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Interviewing prepubertal children about suicidal ideation and behavior.

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1
New York Hospital-Westchester Division, White Plains 10605.

Abstract

OBJECTIVE:

Much of the literature on assessment of suicidal children has focused on identifying risk factors associated with suicidal ideation and behavior in this population. Unique problems encountered in interviewing prepubertal children about suicidal ideation and behavior are examined in this paper.

METHOD:

Observations of problems encountered in interviewing prepubertal children about suicidal ideation and behavior were gleaned in the context of interviews of children admitted to a child psychiatry inpatient unit and interviews of the parents of these children.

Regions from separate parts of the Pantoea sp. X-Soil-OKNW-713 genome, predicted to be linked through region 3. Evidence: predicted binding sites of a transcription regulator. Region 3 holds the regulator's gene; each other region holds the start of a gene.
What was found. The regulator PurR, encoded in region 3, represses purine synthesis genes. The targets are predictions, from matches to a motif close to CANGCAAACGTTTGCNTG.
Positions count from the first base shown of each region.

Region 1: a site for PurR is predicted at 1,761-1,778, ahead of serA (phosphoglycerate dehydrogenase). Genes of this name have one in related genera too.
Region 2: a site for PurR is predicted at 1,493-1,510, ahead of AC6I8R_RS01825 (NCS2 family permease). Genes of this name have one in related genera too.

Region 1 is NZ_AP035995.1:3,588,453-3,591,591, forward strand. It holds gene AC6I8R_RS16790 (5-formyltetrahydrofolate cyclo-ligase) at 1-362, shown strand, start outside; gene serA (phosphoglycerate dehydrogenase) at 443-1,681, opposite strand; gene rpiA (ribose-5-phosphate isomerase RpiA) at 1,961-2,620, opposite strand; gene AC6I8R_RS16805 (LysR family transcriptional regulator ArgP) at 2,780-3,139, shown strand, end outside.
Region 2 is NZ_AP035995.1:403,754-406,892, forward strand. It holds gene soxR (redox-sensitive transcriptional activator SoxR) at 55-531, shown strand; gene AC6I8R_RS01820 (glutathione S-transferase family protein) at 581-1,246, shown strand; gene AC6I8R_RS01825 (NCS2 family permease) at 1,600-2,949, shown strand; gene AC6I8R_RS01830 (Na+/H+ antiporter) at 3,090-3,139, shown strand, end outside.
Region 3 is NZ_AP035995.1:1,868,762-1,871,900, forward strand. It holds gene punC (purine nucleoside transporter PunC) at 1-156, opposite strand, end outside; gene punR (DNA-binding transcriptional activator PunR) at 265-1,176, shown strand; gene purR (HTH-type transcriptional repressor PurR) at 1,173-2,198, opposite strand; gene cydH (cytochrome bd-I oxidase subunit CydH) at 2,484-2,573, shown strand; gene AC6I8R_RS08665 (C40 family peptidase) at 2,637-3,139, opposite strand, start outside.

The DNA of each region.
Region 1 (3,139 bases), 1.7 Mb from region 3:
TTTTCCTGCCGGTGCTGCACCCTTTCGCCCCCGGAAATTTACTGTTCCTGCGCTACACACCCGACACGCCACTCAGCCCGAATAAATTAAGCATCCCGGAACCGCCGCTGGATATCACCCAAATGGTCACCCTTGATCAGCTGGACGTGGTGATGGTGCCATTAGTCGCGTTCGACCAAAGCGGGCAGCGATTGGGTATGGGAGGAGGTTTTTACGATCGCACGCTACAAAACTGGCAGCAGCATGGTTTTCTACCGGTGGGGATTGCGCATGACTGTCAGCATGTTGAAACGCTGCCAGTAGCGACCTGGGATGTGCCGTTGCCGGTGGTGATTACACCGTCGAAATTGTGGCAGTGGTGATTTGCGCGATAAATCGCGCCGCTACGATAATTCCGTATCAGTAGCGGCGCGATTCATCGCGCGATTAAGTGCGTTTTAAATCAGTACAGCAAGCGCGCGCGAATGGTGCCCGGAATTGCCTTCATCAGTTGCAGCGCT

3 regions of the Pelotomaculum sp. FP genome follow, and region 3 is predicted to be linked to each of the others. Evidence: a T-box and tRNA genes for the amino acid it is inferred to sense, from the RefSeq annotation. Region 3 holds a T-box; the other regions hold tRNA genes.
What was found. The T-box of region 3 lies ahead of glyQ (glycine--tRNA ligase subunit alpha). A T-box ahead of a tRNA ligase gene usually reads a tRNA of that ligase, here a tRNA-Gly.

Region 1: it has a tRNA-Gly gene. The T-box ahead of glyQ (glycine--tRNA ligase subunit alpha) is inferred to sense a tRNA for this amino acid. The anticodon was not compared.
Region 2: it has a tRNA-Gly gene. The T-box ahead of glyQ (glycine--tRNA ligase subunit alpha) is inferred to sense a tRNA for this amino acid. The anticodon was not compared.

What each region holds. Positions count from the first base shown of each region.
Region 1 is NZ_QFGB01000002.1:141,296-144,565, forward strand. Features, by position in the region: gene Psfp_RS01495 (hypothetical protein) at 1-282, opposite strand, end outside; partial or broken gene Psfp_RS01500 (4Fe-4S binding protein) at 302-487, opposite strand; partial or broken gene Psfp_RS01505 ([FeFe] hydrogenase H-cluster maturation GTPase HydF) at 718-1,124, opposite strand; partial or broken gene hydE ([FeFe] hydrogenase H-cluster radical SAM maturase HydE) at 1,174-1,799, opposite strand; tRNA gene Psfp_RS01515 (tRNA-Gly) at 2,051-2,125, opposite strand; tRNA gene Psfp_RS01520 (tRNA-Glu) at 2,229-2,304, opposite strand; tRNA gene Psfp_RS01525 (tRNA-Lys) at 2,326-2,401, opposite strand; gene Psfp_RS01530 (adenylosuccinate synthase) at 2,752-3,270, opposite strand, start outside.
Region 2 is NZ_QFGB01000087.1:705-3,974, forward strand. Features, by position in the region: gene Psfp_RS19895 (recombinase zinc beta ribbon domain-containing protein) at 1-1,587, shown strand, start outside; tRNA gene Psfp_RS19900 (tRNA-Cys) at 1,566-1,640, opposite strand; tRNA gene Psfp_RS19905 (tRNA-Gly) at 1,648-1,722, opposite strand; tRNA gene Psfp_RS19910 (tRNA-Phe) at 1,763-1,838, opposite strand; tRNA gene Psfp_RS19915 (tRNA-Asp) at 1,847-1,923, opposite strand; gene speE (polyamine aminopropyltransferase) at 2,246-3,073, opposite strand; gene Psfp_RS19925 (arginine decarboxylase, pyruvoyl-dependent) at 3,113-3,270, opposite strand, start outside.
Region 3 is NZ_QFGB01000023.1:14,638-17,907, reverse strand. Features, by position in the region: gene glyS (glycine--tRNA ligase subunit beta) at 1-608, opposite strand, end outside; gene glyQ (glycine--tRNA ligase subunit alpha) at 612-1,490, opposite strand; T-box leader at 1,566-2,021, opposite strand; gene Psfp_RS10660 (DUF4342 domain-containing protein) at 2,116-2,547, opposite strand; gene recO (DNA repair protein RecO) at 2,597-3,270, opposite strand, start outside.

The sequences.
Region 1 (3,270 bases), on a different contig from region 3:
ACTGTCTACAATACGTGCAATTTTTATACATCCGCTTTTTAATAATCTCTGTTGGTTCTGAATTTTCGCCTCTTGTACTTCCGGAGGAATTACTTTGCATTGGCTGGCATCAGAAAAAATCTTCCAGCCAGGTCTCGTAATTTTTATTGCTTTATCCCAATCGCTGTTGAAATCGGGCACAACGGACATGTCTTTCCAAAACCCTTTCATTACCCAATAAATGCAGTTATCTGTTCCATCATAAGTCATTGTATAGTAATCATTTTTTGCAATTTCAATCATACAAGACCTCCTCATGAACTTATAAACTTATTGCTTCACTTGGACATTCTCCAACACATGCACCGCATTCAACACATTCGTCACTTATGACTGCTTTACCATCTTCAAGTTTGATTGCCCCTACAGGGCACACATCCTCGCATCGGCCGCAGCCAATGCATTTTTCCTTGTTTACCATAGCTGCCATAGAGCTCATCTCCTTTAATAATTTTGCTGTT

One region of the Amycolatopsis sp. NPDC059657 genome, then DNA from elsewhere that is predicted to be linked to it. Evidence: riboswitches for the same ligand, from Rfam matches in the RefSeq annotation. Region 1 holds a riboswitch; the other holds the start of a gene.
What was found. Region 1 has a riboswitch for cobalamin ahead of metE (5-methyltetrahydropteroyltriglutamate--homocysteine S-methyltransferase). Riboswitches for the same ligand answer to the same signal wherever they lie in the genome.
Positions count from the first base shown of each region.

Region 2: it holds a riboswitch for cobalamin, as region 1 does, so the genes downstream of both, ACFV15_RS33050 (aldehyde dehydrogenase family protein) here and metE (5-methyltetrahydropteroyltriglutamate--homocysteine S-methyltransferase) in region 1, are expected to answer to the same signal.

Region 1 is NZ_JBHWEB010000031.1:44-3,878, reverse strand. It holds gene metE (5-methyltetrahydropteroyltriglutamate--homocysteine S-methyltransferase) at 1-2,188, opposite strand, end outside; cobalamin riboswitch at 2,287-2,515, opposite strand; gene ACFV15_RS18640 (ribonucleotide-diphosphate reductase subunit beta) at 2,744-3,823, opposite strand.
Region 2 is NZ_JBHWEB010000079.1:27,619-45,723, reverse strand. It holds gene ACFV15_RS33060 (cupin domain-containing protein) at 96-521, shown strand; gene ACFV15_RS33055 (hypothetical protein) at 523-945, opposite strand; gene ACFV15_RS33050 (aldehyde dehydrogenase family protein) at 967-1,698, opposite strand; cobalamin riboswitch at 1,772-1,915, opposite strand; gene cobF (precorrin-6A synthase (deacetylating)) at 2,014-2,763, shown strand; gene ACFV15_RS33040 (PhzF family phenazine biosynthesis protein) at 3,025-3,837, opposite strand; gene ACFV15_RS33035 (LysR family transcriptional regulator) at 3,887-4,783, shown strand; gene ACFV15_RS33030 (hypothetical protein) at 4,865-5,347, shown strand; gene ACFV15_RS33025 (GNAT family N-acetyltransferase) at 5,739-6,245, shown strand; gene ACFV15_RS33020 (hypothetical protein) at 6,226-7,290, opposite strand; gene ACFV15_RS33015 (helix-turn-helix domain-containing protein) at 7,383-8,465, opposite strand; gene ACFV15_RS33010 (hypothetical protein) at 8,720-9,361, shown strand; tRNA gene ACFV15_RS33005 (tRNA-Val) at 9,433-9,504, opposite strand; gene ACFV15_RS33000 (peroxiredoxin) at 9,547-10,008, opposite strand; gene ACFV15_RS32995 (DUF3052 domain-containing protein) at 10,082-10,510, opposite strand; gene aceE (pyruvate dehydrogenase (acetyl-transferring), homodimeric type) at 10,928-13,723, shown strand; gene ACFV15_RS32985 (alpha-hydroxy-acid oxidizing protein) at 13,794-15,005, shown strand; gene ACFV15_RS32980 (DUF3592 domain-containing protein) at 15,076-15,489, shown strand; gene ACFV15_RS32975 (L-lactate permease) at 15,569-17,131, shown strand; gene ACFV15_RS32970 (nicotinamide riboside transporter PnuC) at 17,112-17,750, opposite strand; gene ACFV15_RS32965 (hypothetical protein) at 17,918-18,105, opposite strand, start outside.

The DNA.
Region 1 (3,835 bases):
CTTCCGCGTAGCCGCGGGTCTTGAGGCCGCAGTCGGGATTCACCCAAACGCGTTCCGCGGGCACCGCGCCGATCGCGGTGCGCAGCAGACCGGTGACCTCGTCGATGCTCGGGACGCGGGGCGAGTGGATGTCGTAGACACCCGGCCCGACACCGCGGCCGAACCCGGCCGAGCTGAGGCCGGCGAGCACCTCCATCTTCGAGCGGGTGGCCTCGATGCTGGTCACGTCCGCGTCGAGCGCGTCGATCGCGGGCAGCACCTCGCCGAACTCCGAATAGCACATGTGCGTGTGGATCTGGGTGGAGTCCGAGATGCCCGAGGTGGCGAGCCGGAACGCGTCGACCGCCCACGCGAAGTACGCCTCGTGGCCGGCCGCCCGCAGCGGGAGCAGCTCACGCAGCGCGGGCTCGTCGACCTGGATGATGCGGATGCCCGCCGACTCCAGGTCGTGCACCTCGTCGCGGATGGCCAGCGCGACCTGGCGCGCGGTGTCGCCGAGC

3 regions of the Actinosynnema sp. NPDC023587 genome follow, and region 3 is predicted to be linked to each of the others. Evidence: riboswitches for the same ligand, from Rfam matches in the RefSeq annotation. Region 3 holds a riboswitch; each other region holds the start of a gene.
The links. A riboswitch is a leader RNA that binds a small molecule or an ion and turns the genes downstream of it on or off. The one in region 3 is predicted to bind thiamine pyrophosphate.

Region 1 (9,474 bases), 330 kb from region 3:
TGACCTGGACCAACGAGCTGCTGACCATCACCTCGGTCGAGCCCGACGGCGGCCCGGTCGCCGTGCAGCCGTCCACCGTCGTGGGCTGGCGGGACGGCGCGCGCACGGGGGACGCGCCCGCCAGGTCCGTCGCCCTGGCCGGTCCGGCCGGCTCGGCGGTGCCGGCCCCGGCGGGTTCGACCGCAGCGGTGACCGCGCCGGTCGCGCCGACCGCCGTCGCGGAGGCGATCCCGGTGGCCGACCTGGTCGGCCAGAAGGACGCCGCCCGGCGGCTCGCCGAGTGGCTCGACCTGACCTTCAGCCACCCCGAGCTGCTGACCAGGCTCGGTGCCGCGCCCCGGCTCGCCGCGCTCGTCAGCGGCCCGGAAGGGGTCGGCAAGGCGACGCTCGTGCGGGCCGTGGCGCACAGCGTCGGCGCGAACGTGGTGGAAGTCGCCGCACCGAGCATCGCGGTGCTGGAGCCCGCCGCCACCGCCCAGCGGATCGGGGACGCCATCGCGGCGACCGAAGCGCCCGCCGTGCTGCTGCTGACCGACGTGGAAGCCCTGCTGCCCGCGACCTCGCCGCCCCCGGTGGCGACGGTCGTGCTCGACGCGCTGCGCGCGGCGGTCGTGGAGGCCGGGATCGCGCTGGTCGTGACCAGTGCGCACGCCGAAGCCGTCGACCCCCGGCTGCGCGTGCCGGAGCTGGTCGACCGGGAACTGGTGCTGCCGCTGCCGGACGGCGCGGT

RESULTS:

Unique problems include difficulties in assessment of suicidal intent, impact of cognitive development, particularly of the concept of death, interaction between current emotional state and memory of previous suicidal episodes, characteristics of play associated with suicidal states, effects of parents' attitudes toward assessment on information gathering, and the impact of certain risk factors on cognition and behavior during the interview.

CONCLUSION:

Interviewing children about suicidal ideation and behavior necessitates that the clinician attend to multiple elements of the interview simultaneously. These interviews are further complicated by the stressful thoughts and feelings that can be raised in both clinician and child in reaction to exploring the child's suicidal ideation and behavior. Additional research is needed to refine the process of reliable interviewing of children about suicidal ideation and behavior and to develop instruments both to quantitate the different elements of these interviews and to guide the clinicians conducting them.

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[Indexed for MEDLINE]

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